A recent report from the Brookings Institution highlighted the My inTuition tool, after it recounted the lackluster efforts of the federal government and higher education institutions to clarify and simplify college costs. In particular, the My inTuition tool is lauded for three characteristics that the Brookings team identified as key to a successful transparency tool:
- Simple. Six questions is all it takes for the My inTuition tool to calculate the estimated cost for a student. From the pages and hours required to fill out a Free Application for Federal Student Aid (and even the numerous questions required for estimates from the FAFSA4Caster), the My inTuition tool has cornered the market on simple tools with its questions on citizenship, home environment, family income, home ownership, savings, and number of children in college.
- Accurate. In an effort to make college costs clearer for prospective students and their families, the 2008 Higher Education Opportunity Act mandates that colleges and universities receiving federal financial aid report their average net price by income level. However, as the author of the Brookings report points out, this isn’t always helpful. Examples from Dartmouth and Columbia show students from families with very low incomes pay more than students from families with slightly higher incomes and about the same as students from families with moderate income. This happens because of different formulas used by the federal government and institutions and other complications that can arise. The My inTuition tool is more accurate because it provides cost estimates that are unique to each student. And how does it do that?
- Individualized. The My inTuition tool goes beyond the federally-mandated average net price by income level and uses the information provided to make more accurate cost estimates based on individual circumstances. The six questions in the tool allow for a personal cost estimate that assists families in choosing a college that fits within their financial means.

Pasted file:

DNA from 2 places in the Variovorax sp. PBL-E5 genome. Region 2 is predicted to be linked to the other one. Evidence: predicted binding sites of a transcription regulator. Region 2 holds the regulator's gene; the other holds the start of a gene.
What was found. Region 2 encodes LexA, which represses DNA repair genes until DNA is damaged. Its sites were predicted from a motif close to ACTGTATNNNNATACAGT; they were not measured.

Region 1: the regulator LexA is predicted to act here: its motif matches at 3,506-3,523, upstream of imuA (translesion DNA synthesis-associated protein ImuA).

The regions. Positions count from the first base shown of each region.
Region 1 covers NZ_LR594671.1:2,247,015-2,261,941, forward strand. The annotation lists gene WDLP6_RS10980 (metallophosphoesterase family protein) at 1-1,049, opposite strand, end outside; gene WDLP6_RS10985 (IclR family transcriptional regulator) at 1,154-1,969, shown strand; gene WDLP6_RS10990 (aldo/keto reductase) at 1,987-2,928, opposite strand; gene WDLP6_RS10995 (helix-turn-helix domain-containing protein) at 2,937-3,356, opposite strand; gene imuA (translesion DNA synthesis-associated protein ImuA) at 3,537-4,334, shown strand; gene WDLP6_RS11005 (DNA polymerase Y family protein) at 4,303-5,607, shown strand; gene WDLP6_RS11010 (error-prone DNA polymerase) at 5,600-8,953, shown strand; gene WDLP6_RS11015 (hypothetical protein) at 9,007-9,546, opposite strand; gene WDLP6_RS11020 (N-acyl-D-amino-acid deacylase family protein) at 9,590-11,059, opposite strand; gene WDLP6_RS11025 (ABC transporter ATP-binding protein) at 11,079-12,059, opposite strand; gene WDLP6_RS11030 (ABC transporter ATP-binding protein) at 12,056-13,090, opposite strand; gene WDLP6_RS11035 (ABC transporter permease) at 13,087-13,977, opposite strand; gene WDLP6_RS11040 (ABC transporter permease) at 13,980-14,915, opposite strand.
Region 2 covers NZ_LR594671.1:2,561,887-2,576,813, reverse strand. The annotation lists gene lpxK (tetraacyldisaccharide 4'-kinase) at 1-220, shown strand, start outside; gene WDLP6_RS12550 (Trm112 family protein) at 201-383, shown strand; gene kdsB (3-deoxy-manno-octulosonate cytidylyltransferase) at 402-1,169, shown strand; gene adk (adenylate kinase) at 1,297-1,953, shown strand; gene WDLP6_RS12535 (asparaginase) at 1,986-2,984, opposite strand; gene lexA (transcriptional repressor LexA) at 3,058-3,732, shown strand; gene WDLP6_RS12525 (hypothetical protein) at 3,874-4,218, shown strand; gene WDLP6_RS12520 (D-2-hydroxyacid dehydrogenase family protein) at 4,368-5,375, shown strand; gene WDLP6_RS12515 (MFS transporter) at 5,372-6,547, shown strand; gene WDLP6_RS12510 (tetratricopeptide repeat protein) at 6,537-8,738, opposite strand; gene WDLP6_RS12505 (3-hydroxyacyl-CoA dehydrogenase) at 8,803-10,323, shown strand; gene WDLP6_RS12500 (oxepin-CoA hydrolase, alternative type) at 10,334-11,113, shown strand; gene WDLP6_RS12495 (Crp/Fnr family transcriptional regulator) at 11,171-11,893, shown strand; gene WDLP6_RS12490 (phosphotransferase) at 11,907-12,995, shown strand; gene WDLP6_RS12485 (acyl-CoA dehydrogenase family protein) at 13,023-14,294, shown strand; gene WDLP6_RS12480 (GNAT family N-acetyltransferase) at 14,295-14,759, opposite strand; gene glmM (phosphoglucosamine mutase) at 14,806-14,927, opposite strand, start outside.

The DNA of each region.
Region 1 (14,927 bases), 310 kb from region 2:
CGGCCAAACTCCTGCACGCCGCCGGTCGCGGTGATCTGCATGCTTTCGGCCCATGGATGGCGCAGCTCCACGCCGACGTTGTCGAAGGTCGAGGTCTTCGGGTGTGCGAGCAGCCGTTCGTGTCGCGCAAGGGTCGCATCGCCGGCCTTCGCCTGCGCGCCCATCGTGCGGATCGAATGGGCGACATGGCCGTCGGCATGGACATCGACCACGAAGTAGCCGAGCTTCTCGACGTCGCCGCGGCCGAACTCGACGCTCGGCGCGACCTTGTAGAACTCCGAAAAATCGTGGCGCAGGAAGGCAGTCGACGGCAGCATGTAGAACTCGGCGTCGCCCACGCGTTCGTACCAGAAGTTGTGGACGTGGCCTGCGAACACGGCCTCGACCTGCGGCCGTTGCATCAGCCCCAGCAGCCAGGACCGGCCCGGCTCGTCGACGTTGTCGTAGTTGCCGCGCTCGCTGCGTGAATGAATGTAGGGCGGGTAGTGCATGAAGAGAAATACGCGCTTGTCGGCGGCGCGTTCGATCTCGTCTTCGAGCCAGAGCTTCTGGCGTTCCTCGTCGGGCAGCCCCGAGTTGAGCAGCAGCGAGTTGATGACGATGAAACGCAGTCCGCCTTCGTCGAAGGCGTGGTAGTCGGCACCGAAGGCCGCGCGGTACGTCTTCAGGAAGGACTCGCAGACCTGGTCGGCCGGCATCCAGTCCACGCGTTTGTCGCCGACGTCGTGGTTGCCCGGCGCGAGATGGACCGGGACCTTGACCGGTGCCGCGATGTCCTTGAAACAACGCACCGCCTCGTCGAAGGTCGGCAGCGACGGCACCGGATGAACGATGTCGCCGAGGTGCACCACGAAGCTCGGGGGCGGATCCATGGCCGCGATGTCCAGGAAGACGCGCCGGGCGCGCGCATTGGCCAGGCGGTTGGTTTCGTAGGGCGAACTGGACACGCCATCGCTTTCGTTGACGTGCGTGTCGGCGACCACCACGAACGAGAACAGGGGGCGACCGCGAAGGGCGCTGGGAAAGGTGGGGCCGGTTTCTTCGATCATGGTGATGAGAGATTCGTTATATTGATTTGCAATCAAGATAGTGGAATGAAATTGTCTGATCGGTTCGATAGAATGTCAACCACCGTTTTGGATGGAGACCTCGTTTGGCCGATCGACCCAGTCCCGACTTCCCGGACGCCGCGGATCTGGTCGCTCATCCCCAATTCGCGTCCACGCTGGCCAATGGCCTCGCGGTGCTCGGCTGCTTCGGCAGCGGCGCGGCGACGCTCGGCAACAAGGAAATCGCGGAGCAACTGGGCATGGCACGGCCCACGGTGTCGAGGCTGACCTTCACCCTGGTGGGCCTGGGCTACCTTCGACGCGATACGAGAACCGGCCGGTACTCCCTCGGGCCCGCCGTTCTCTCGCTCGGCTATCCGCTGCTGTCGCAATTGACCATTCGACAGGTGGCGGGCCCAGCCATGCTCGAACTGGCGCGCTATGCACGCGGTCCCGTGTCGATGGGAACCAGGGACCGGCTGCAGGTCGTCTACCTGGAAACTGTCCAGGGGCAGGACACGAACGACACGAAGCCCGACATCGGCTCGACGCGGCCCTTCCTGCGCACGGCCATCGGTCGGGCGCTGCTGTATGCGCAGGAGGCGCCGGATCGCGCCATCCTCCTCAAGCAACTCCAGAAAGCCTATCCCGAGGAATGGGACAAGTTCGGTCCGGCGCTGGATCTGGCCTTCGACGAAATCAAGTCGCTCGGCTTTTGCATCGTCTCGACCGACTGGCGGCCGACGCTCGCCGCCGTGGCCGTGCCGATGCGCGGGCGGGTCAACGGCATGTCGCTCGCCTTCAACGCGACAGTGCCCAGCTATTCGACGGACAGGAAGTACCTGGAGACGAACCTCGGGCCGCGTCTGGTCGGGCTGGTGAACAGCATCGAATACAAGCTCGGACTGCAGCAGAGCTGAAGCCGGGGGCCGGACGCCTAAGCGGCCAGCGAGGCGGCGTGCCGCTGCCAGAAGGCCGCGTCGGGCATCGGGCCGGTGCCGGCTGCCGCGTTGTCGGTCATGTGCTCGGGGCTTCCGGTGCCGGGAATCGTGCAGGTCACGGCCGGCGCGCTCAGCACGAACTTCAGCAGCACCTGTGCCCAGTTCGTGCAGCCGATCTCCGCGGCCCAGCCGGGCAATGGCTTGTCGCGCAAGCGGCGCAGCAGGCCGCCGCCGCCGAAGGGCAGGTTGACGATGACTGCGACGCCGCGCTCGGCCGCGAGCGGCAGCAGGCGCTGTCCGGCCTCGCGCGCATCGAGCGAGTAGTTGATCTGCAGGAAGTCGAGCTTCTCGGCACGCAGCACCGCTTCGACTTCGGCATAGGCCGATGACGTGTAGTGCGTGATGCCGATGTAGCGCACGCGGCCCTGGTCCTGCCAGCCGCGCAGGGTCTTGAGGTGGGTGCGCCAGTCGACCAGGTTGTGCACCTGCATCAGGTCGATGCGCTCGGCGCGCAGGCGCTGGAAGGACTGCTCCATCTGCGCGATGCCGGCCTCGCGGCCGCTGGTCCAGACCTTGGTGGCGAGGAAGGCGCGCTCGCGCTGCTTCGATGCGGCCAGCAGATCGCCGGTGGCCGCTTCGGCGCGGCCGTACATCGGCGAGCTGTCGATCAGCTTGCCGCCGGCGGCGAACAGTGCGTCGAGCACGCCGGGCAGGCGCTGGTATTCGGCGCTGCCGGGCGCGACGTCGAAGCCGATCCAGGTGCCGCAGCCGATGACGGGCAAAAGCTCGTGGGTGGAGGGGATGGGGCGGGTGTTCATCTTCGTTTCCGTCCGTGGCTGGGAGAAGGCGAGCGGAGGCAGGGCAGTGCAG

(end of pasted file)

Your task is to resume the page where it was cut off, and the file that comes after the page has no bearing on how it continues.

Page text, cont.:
As the Brookings report notes, this is not the first attempt to clarify costs and support realistic cost estimates for students. Harvard announced the Financial Aid Initiative in 2004 that set income ceilings and established estimated family contribution expectations based on those levels. Based on this initiative, a family with an annual income of less than $65,000 per year would not be expected to pay anything for a student to attend Harvard. In addition to better cost information, other efforts have focused on assistance completing the FAFSA and application fee waivers. And in the 114th Congress’ first week in session, Sens. Lamar Alexander, R–Tenn., and Michael Bennet, D–Colo., introduced legislation to boil the FAFSA application down to two questions.
While the My inTuition tool is a valuable innovation, there are numerous paths for schools, and the federal government, to pursue that have the potential to improve enrollment figures for low-income students. Whatever the path, let’s hope that more trend in favor of simple, accurate, and individualized solutions.
Bill Winfrey is an associate with a public policy and advocacy firm in D.C. Reach him via email or Twitter.